Like I said, no one really gave me any input into tooling on Remix - I don’t think anyone cared - but it did have some repercussions.

I basically built out the frontend myself. This was probably smart because I can move real fast in React whereas most of the other devs don’t have much experience in React, and definitely not in serve rendered React.

However, soooo much of what was needed on the frontend was locked in my head, and my choice of trying Panda CSS did make it even harder for the other devs to get productive.

About halfway through, another dev was looking for some UI work, so I pointed him in the right direction. He did fine - it was hacky, but fine. But I did end up taking his mostly-failing PR and redo a bunch of stuff - mostly TypeScript stuff. Honestly, this probably wasn’t the project deep TypeScript learning, but I also worry that I come off as unapproachable. We should have paired on it.

We also never fully embraced the schema-first API design. At some point, we needed to adjust some endpoints. The blinders came on everyone and they just started hacking - it was wrong. And I felt real bad when I had to say, “stop, do the schema first”. And I felt worse when I had to do that again in the PR before it got merged. And then I felt bad a third time when I had to go update the schema after it wasn’t done correctly.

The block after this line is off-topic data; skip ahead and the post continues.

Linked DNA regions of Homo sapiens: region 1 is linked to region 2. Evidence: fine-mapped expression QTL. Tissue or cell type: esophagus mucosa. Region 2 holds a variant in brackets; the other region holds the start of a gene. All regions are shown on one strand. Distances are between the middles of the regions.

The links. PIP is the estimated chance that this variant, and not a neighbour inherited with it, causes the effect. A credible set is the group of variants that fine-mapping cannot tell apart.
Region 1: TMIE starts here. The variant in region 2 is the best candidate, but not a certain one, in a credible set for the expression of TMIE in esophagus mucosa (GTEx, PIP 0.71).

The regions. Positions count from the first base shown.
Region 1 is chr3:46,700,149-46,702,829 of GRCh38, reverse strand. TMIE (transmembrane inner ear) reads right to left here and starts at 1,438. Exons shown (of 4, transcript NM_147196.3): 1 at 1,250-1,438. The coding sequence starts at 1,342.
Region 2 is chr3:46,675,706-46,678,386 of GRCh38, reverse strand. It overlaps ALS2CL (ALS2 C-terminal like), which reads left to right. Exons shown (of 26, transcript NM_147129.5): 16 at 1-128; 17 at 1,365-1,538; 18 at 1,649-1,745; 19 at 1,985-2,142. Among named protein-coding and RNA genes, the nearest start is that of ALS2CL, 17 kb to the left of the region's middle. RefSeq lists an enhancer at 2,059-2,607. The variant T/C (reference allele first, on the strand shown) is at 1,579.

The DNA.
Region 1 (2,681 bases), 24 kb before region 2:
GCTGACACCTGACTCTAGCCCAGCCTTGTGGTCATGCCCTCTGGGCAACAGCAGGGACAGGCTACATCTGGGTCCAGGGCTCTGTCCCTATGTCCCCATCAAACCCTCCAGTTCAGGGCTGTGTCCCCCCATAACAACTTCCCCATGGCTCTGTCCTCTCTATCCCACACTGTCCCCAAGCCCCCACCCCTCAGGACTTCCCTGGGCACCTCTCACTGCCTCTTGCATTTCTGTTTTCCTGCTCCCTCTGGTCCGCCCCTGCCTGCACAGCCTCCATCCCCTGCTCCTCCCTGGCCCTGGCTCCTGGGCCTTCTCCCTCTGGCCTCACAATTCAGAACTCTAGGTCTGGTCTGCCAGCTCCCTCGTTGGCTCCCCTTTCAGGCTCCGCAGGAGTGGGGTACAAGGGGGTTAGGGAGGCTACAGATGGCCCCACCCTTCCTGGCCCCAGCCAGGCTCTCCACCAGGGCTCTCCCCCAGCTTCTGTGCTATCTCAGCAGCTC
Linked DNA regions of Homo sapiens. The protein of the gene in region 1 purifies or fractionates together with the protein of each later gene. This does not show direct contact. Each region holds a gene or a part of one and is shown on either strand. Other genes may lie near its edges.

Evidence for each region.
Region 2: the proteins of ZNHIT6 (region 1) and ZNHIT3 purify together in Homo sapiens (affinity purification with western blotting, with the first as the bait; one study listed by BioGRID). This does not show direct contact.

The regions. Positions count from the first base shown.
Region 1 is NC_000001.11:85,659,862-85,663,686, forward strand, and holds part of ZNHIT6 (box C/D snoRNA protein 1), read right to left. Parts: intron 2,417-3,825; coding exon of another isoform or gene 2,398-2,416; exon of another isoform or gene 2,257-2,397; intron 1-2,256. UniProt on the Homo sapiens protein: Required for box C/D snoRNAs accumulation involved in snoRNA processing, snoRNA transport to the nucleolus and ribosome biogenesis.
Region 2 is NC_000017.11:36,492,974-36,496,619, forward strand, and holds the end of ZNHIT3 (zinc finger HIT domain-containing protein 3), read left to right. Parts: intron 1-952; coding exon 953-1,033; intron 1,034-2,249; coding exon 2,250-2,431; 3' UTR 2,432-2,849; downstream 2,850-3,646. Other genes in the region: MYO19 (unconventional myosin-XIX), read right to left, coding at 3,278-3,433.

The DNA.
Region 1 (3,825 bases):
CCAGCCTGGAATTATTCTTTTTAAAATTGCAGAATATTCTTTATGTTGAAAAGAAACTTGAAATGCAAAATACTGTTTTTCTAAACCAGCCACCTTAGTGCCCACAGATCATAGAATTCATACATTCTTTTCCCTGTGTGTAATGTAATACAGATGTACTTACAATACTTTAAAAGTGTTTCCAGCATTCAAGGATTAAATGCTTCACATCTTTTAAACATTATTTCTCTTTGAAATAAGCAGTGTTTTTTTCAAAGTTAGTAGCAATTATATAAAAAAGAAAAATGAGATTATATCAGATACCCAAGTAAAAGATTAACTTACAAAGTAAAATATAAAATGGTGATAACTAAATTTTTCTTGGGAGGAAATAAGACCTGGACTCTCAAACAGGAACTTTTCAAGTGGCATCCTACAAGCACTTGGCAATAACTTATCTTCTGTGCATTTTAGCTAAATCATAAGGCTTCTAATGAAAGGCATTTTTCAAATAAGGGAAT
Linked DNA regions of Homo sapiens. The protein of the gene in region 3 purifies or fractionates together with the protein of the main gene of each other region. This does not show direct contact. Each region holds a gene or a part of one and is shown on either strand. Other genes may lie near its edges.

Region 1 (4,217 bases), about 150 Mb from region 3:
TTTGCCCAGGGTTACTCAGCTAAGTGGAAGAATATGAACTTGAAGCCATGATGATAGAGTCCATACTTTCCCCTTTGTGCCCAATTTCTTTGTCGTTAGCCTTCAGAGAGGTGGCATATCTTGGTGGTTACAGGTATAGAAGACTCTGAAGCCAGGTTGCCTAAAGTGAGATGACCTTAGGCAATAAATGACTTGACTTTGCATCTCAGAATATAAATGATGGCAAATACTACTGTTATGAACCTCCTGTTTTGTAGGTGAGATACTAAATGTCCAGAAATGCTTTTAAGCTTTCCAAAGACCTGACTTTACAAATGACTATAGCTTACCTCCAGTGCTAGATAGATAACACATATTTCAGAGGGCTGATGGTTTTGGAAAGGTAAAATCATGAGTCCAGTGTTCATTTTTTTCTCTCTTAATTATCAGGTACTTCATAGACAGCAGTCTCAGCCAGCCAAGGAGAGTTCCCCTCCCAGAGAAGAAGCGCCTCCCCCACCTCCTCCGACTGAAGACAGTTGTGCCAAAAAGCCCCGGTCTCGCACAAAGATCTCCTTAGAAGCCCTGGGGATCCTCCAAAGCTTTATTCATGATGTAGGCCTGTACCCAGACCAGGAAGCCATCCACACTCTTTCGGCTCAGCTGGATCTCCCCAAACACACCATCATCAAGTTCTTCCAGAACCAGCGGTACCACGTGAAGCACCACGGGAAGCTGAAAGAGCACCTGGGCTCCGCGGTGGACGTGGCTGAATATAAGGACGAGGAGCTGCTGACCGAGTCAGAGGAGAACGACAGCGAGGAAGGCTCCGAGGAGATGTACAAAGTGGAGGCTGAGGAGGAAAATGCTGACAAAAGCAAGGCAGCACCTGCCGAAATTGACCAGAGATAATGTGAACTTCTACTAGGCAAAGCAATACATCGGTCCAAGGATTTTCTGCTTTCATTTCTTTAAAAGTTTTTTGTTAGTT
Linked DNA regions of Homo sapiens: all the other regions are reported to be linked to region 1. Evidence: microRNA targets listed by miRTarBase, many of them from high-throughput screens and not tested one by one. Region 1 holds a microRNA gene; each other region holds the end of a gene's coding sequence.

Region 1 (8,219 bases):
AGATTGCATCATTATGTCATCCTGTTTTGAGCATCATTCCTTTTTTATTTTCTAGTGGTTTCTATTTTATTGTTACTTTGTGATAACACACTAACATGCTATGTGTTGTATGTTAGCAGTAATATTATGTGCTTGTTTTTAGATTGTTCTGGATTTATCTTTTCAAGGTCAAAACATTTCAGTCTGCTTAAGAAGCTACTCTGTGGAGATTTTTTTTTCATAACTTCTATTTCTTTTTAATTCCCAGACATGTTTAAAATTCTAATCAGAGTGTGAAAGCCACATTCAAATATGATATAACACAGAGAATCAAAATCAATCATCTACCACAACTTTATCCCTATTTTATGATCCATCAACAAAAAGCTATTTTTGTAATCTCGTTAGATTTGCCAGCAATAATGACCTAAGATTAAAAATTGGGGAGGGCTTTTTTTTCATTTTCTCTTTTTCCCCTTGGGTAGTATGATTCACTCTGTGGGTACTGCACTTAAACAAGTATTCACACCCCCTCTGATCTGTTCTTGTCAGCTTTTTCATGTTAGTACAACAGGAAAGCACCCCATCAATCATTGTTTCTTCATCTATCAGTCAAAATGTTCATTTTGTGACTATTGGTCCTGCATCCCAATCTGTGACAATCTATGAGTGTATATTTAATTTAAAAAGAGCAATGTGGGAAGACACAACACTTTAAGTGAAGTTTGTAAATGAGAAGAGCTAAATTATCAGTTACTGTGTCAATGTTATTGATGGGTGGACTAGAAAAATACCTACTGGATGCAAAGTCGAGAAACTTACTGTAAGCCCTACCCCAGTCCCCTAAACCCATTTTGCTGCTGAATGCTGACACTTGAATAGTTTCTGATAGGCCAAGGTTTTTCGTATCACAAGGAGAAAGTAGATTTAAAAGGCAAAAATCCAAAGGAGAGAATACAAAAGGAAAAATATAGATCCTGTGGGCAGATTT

This type of app wasn’t right for the schema-first approach, but we wanted to experiment and try it out. OpenAPI isn’t new to Viget, but using it as a contract between the frontend and backend is. When things need to change, people want to move fast, and that extra step can feel like it’s in the way.

I also don’t know think TypeSpec is any better than just grabbing a reasonable YML editor and building your schema that way. I’ll try it on something else soon. Still a fan of openapi-typescript and the related fetch package.

Either way, we got stuff done, so I guess I wasn’t too bad.

ADHD, Hacking, and Imposter Syndrome

Last year, I wrote an article about being a dev with ADHD. I have mixed feelings about that post now, but it’s out there forever.

ADHD isn’t a superpower, but hyperfocus can be really helpful. A combination of deadlines, societal pressure to succeed, and caffeine can turn me into a coding machine.

Is that code good? Well, it’s always getting better.

Is it worse than the code I would write if I took my time? Probably, but it’s definitely more practical.

Anyways, turns out that hackathons break my brain. I slept for about 9 hours over the past three days. In fact, I’m writing this post having not yet slept or napped. Will this make any sense after I do a git push? Only time will tell.

In previous years, part of the reason why I didn’t participate in Pointless Corp because I was worried I wouldn’t be able to cut it with the rest of the devs. Unfortunately, working nonstop for three days does not fix that. I think I got a lot done, but the app was only five, relatively similar pages, and that took me about 40 hours to do.

And that pushes my ADHD-powered stress even further. I’m real worried that Monday is going to come and I’m going to be dead to the world. And yet… I would like to do more this weekend.

So What’s the Conclusion?

Gosh, I don’t honestly know.

Docker-first worked pretty well. Would love to get git hooks and the like all Docker-ed up as well.

I feel bossy and grumpy like 90% of the time.

TypeSpec seemed fine, but not much better than just writing YML. OpenAPI + TypeScript is still amazing.

Remix is pretty fun; Laravel is pretty powerful. I’m excited to explore both more!

Hackathons break my brain.

Will I do this again next year? Honestly - depends on the projects. I don’t want to do a repeat of the past three days (ya boi needs sleep), but it was pretty fun.